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Why robots take human jobs

Info Guru, Catalogs.com

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Robot working with molten metal
Too dangerous for humans?
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Are robots taking over the workplace?

It's been happening for decades; Robots performing jobs that were once done only by humans. It began with manufacturing; Mass production. Why pay for 10 humans to do something when one single machine can do it faster, better and cheaper?  Machines aren't superior to humans, but they don't take breaks, days off or sick leave and they perform a task exactly the same way over and over. There's never any variation.

It Started as SciFi.

As with many technologies of today, the concept of robots began as science fiction. The term "robot" has actually been around since the 1920's and was first used by Czech playwright Karel Capek. By the 1940's robots in science fiction looked much like metal people and in the 1942 short story "Runaround," well before real robots existed, Isaac Asimov created the famed three laws of robotics, which were used in many of his novels after that and have since become a ubiquitous part of science fiction.

These laws are:

  1. A robot may not injure a human being or, through inaction, allow a human being to come to harm.
  2. A robot must obey orders given to it by human beings, except where such orders would conflict with the First Law.
  3. A robot must protect its own existence as long as such protection does not conflict with the First or Second Law.



From SciFi to Reality

Nearly two decades later, real robots finally saw actual use in factories. They floundered through the sixties and seventies, but finally came into their own in the eighties. According to a 2002 article on the Ball State University website by Mike Williams, by 1995 700,000 robots were being used in industry world-wide, 500,000 of which were in Japan.

Today that number is well into the millions and growing. Robots are here to stay and will surely become more and more a part of everyday life. Yet people still sometimes ask why robots take human jobs. The answers are really pretty straightforward. Robots initially cost a lot of money, but other than maintenance and the occasional repair, their ongoing costs are very low.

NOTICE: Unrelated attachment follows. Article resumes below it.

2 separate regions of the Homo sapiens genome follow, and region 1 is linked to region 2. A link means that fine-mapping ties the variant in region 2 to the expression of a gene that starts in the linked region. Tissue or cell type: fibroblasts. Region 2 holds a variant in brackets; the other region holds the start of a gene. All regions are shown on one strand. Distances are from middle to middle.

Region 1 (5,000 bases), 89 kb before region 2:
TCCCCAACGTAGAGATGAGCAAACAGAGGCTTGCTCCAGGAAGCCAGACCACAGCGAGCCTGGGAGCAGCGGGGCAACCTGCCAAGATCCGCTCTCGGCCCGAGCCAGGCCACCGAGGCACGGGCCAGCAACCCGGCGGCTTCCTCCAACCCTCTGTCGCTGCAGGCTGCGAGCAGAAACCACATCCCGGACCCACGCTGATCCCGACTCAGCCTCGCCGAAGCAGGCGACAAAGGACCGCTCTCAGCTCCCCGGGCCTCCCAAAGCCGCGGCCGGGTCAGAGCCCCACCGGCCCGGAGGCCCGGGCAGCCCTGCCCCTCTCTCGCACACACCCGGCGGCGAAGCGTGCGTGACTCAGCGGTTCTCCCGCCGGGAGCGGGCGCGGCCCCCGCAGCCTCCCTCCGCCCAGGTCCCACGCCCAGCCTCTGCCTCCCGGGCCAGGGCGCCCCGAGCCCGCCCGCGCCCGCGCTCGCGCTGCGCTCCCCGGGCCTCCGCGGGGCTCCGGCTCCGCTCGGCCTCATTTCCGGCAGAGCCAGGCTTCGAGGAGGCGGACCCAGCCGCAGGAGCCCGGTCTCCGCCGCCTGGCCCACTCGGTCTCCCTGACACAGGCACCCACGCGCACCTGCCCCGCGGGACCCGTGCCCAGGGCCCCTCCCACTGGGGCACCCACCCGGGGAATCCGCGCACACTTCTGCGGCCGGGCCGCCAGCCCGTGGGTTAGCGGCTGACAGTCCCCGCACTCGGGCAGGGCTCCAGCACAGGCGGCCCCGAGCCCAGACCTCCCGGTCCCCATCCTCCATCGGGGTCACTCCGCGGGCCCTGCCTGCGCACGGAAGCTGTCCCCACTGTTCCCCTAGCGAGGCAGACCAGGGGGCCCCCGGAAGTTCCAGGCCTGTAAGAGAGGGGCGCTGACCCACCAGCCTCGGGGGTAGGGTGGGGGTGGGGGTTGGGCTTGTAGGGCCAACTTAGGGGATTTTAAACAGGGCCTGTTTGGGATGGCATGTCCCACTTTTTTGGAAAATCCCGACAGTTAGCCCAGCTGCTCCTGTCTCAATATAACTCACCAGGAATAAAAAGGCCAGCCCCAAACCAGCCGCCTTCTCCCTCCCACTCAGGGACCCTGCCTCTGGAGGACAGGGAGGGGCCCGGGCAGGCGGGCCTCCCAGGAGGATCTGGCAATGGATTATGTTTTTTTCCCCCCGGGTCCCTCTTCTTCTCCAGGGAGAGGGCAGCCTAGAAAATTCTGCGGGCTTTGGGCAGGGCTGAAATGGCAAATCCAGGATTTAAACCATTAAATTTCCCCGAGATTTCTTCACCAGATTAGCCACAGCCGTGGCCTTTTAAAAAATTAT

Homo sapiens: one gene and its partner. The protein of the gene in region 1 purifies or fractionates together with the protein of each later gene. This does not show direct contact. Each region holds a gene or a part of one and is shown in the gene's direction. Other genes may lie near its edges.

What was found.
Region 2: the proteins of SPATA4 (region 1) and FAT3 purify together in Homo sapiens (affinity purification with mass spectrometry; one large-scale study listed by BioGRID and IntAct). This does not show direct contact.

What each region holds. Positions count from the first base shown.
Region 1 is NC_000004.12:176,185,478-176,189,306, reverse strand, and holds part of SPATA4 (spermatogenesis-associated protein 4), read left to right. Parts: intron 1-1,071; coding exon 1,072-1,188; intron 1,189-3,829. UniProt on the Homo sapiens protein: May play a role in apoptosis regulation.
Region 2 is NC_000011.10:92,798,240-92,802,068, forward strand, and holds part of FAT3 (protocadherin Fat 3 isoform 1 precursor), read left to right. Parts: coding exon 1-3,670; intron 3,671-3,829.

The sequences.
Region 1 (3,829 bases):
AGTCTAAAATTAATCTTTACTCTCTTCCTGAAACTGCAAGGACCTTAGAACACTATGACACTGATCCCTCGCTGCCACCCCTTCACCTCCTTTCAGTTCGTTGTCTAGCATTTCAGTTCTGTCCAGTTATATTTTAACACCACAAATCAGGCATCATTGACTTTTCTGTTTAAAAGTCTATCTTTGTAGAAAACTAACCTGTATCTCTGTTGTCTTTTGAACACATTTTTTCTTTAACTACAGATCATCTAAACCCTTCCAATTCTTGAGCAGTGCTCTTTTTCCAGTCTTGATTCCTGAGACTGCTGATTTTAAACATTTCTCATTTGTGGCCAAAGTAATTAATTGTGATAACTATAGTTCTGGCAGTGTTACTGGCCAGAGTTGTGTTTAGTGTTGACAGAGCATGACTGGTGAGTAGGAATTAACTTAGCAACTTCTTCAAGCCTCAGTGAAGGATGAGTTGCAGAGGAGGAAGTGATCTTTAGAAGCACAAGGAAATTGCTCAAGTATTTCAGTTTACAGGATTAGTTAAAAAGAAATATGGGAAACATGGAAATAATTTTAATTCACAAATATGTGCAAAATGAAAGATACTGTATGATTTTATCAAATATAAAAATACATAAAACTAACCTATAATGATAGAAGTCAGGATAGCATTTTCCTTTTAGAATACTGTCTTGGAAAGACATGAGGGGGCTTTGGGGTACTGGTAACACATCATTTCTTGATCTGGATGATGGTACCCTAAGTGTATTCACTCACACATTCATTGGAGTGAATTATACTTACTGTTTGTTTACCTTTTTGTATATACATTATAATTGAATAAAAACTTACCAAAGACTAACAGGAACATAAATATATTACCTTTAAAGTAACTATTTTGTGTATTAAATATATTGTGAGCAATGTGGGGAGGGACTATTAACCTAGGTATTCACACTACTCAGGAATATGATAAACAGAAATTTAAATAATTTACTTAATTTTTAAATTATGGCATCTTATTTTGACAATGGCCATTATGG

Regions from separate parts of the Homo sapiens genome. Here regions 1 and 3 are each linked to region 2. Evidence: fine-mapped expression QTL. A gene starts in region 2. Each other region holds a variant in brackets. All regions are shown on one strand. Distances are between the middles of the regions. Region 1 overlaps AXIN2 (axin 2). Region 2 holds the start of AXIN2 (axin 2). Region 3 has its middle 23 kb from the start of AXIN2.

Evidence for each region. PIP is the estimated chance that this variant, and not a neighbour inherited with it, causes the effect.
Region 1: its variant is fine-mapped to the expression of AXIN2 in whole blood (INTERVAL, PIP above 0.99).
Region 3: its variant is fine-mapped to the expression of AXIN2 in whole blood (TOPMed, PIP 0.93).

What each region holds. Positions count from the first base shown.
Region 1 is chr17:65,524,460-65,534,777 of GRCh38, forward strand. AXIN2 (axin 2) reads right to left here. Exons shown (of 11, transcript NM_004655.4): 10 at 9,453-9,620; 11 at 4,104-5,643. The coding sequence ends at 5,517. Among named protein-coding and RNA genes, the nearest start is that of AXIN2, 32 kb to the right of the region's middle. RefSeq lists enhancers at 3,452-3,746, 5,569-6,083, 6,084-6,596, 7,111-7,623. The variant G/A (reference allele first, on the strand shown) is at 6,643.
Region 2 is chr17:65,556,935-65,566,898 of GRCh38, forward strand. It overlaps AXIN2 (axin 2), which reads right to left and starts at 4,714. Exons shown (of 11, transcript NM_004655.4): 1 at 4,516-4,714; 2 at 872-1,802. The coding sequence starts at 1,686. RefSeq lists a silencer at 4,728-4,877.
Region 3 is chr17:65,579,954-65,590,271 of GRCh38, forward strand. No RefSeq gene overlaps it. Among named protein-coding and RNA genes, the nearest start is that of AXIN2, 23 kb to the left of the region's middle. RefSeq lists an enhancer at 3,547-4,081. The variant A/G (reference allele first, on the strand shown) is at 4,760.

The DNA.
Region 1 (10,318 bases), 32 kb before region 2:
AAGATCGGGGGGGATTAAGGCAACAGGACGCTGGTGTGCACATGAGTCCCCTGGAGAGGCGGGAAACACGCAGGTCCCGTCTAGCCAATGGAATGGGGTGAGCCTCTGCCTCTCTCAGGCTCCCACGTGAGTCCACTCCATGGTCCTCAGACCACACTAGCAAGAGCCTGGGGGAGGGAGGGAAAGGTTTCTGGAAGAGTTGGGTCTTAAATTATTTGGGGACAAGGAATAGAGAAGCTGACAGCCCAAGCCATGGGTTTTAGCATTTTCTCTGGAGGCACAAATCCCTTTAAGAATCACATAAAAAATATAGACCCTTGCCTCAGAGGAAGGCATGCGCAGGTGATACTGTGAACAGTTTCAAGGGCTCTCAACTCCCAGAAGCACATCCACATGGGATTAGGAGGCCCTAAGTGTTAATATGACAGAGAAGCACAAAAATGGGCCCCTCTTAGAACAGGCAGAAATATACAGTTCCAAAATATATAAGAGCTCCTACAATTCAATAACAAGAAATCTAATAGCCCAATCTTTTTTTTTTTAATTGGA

Human vs. Robot Labor

Humans, on the other hand, have to be paid week after week, year after year. They go on vacation and still have to be paid. They get sick and still have to be paid. They retire and never come back and still, they have to be paid. And this is for slower work, lower efficiency and a reduced likelihood that the task will be performed identically every time.

That was why robots were originally brought into the workplace. These days, however, there are myriad reasons that robots are doing jobs once performed by humans. Some jobs have become too large scale for humans. Using a robot to do the job allows it to be done on a scale that was previously impossible.

The opposite is true as well. Robots are also used to do things that are too small or sensitive for humans to handle. One of the latest technological trends these days is nanotechnology, the creation and use of robots so tiny that they can't be seen by human eyes. Eventually they'll be able to repair nerves or unclog arteries from the inside without having to do surgery.

Do Robots Make the World Safer for People?

Another reason why robots take human jobs is to reduce the danger to humans. There is still plenty of danger for workers on many jobs, but more and more these days the most dangerous tasks are being relegated to robots.

Today, robots have replaced many thousands of humans in the workplace, but the jobs being replaced are the low-end jobs; repetitive jobs that don't require any thinking. That may not always be the case. In the September 2008 issue of Popular Science Steven Dick, Chief Historian for NASA, says some scientists speculate that within just a few decades the most complex machines will become sentient, self-aware, thinking beings. He refers to this as an event called The Technological Singularity.

I don't look forward to that time, but for now robots are only replacing jobs, not people. What will happen once they don't need us anymore?


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